A long list of key facilities around the world that the US describes as vital to its national security has been released by Wikileaks.
The US State Department in February 2009 asked all US missions abroad to list all installations whose loss could critically affect US national security.
The list includes pipelines, communication and transport hubs.
Several UK sites are listed, including cable locations, satellite sites and BAE Systems plants.
This is probably the most controversial document yet from the Wikileaks organisation.
The definition of US national security revealed by the cable is broad and all embracing.
In addition to obvious pieces of strategic infrastructure like communications hubs, gas pipelines and so on, it contains, amongst other things, a cobalt mine in Congo, an anti-snake venom factory in Australia and an insulin plant in Denmark.
The US missions were asked to list all installations whose loss could critically impact the public health, economic security or national security of the United States.
In Britain, for example, the list ranges from Cornwall to Scotland, including key satellite communications sites and the places where trans-Atlantic cables make landfall.
A number of BAE Systems plants involved in joint weapons programmes with the Americans are listed, along with a marine engineering firm in Edinburgh which is said to be "critical" for nuclear powered submarines.'Targets for terror'
The geographical range of the document is extraordinary.
If the US sees itself as waging a "global war on terror" then this represents a global directory of the key installations and facilities - many of them medical or industrial - that are seen as being of vital importance to Washington.
No wonder then that the Times newspaper in London has published the story under the headline "Wikileaks lists 'targets for terror' against the US".
Some locations are given unique billing. The Nadym gas pipeline junction in western Siberia, for example, is described as "the most critical gas facility in the world".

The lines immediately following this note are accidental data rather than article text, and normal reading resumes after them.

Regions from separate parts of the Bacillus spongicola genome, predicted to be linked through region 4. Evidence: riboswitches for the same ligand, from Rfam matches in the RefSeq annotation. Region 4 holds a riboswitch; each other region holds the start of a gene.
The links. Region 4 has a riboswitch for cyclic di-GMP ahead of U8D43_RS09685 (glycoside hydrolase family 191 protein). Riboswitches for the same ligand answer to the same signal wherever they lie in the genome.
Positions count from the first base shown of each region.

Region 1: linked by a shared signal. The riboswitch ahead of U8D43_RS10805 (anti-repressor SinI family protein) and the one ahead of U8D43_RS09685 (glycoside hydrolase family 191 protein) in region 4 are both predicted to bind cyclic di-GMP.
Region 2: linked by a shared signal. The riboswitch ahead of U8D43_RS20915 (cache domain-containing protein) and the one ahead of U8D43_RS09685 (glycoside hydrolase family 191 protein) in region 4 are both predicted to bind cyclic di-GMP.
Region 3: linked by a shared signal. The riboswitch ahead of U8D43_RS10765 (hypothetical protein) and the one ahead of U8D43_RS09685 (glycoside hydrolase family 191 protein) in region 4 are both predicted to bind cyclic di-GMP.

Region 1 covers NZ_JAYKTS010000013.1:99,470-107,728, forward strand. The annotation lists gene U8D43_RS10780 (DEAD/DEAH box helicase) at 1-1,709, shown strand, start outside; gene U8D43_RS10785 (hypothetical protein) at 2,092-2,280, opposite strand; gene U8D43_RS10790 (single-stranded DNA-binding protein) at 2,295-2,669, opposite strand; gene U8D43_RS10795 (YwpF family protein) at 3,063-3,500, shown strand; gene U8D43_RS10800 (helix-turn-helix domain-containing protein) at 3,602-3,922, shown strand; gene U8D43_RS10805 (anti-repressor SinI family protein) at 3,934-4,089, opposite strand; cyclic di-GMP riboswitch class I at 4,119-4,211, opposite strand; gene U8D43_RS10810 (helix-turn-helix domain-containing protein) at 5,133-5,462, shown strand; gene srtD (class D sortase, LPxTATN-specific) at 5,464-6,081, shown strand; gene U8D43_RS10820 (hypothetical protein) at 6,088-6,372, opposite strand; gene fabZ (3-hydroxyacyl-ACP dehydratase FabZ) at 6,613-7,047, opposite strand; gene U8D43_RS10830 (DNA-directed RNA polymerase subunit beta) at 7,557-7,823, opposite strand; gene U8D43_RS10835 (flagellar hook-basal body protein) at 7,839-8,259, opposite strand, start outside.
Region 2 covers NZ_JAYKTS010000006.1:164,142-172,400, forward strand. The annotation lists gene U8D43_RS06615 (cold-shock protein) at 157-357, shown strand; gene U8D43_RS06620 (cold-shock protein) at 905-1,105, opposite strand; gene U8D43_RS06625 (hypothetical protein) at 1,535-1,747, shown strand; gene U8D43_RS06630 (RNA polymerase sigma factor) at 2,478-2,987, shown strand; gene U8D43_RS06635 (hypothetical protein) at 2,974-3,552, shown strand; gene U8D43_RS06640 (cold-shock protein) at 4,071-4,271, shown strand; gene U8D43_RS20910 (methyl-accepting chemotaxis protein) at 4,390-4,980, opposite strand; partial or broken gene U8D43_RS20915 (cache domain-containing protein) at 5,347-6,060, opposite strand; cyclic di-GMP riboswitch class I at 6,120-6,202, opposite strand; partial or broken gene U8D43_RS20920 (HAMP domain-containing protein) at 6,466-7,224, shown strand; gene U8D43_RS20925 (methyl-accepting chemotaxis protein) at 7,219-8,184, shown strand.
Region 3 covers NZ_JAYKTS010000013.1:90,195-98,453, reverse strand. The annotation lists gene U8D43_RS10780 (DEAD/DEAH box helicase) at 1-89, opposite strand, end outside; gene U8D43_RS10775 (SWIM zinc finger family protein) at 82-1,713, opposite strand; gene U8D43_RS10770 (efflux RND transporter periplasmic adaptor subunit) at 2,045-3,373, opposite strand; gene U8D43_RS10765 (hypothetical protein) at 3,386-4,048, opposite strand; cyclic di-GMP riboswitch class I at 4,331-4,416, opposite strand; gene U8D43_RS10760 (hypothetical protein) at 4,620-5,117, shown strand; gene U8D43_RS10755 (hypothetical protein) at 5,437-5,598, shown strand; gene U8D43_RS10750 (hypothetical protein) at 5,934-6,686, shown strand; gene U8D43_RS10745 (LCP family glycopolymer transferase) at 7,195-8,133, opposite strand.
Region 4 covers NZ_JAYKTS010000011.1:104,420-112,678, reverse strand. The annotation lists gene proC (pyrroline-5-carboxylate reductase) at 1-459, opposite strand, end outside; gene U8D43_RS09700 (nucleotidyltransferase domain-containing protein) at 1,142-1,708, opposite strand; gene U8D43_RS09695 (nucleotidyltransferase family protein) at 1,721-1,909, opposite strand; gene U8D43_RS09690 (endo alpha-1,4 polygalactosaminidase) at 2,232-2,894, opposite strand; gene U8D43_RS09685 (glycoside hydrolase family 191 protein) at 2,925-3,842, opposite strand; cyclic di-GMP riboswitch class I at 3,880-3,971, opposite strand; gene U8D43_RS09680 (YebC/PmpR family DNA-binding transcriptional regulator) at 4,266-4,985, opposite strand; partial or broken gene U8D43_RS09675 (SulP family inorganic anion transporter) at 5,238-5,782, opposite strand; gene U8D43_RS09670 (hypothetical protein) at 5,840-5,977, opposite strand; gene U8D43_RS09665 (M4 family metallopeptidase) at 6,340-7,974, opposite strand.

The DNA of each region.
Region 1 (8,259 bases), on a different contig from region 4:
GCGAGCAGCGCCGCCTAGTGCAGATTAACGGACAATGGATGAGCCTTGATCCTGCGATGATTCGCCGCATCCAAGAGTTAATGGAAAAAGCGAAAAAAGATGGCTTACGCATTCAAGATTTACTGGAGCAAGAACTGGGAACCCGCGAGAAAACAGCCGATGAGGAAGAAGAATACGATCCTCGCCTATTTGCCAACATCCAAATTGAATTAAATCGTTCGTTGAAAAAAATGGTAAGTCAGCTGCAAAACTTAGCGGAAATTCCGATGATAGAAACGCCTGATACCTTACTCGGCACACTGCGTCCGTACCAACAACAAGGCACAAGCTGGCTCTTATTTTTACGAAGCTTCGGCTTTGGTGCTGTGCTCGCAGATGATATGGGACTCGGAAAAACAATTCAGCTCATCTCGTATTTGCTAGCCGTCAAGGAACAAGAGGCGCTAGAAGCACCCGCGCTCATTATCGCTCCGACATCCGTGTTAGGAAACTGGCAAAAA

It is a crucial transit point for Russian gas heading for western Europe.
In some cases, specific pharmaceutical plants or those making blood products are highlighted for their crucial importance to the global supply chain.
Of course the critical question is that raised by the Times newspaper's headline: Is this really a listing of potential targets that might be of use to a terrorist?
The cable contains a simple listing. In many cases towns are noted as the location but not actual street addresses.
That, of course, is not going to hinder anyone with access to the internet.
There are also no details of security measures at any of the listed sites.
What the list might do is to prompt potential attackers to look at a broader range of targets, especially given that the US authorities classify them as being so important.
It is not perhaps a major security breach, but many governments may see it as an unhelpful development.
It inevitably prompts the question as to exactly what positive benefit Wikileaks was intending in releasing this document.
Former UK Foreign Secretary Malcolm Rifkind condemned the move.
"This is further evidence that they have been generally irresponsible, bordering on criminal," Mr Rifkind said. "This is the kind of information terrorists are interested in knowing."